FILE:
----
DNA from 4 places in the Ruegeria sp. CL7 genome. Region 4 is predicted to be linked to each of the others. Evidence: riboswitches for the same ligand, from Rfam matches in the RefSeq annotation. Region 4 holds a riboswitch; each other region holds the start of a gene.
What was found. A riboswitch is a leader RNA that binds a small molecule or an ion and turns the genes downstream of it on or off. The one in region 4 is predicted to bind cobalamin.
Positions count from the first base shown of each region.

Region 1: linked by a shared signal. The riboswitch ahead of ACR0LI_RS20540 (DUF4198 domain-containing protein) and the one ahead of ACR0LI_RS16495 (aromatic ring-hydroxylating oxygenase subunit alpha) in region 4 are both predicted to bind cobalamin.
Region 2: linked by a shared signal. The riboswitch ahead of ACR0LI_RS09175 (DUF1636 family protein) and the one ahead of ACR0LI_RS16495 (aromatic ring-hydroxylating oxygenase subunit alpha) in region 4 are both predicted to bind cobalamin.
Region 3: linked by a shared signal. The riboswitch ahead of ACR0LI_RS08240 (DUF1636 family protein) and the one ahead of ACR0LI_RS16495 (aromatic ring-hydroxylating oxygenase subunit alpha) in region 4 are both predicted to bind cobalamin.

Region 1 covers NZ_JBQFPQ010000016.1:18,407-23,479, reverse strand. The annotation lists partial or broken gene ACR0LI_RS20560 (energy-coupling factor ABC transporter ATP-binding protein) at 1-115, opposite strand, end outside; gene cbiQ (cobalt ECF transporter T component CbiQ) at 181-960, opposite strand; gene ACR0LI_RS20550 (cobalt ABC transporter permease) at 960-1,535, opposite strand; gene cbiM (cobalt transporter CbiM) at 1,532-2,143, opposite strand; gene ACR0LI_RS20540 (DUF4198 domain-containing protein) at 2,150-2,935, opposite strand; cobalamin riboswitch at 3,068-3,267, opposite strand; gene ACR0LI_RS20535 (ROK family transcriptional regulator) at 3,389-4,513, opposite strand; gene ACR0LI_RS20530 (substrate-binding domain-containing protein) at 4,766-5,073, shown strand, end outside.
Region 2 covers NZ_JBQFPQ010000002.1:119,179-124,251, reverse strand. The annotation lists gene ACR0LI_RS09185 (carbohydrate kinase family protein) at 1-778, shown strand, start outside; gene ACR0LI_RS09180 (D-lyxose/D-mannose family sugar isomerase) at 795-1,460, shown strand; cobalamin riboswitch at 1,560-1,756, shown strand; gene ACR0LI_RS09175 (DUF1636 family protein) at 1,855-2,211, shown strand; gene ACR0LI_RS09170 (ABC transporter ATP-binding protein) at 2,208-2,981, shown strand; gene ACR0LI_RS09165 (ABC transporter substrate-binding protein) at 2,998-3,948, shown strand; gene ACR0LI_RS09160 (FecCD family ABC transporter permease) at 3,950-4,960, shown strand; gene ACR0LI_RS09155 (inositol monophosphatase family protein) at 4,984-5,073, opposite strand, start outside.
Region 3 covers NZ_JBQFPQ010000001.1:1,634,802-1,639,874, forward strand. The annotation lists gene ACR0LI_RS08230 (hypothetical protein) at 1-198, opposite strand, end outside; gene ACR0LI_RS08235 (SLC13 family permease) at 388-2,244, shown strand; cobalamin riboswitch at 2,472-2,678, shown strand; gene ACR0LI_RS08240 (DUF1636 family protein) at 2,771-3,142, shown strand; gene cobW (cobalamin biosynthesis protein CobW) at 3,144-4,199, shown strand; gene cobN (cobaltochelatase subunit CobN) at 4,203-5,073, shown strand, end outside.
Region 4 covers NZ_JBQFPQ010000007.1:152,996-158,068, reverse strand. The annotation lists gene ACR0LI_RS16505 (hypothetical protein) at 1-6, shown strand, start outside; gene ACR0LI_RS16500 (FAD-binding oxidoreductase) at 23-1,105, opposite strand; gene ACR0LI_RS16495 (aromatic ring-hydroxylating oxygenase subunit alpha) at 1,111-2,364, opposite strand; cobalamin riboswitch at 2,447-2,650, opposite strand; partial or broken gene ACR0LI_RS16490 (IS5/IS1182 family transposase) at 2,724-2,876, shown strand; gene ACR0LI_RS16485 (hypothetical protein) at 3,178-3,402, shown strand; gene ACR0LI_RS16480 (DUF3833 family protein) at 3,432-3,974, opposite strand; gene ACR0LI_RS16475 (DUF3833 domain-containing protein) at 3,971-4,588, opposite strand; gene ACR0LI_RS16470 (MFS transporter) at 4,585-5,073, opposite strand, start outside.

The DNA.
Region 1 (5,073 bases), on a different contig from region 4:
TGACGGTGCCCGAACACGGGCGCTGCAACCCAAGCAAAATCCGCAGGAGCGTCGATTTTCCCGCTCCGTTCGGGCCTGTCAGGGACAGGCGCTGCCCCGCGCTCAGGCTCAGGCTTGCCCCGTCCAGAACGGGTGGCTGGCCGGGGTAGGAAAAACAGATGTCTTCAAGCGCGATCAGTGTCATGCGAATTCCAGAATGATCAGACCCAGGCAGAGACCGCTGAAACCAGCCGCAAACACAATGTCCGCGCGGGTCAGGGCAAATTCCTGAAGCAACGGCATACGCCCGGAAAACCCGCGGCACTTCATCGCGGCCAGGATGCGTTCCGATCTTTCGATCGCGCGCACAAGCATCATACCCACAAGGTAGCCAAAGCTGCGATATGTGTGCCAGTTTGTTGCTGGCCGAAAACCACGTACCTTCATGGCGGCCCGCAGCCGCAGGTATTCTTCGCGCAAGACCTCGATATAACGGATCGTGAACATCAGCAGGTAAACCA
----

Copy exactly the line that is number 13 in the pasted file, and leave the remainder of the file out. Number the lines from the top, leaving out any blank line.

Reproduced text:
TGACGGTGCCCGAACACGGGCGCTGCAACCCAAGCAAAATCCGCAGGAGCGTCGATTTTCCCGCTCCGTTCGGGCCTGTCAGGGACAGGCGCTGCCCCGCGCTCAGGCTCAGGCTTGCCCCGTCCAGAACGGGTGGCTGGCCGGGGTAGGAAAAACAGATGTCTTCAAGCGCGATCAGTGTCATGCGAATTCCAGAATGATCAGACCCAGGCAGAGACCGCTGAAACCAGCCGCAAACACAATGTCCGCGCGGGTCAGGGCAAATTCCTGAAGCAACGGCATACGCCCGGAAAACCCGCGGCACTTCATCGCGGCCAGGATGCGTTCCGATCTTTCGATCGCGCGCACAAGCATCATACCCACAAGGTAGCCAAAGCTGCGATATGTGTGCCAGTTTGTTGCTGGCCGAAAACCACGTACCTTCATGGCGGCCCGCAGCCGCAGGTATTCTTCGCGCAAGACCTCGATATAACGGATCGTGAACATCAGCAGGTAAACCA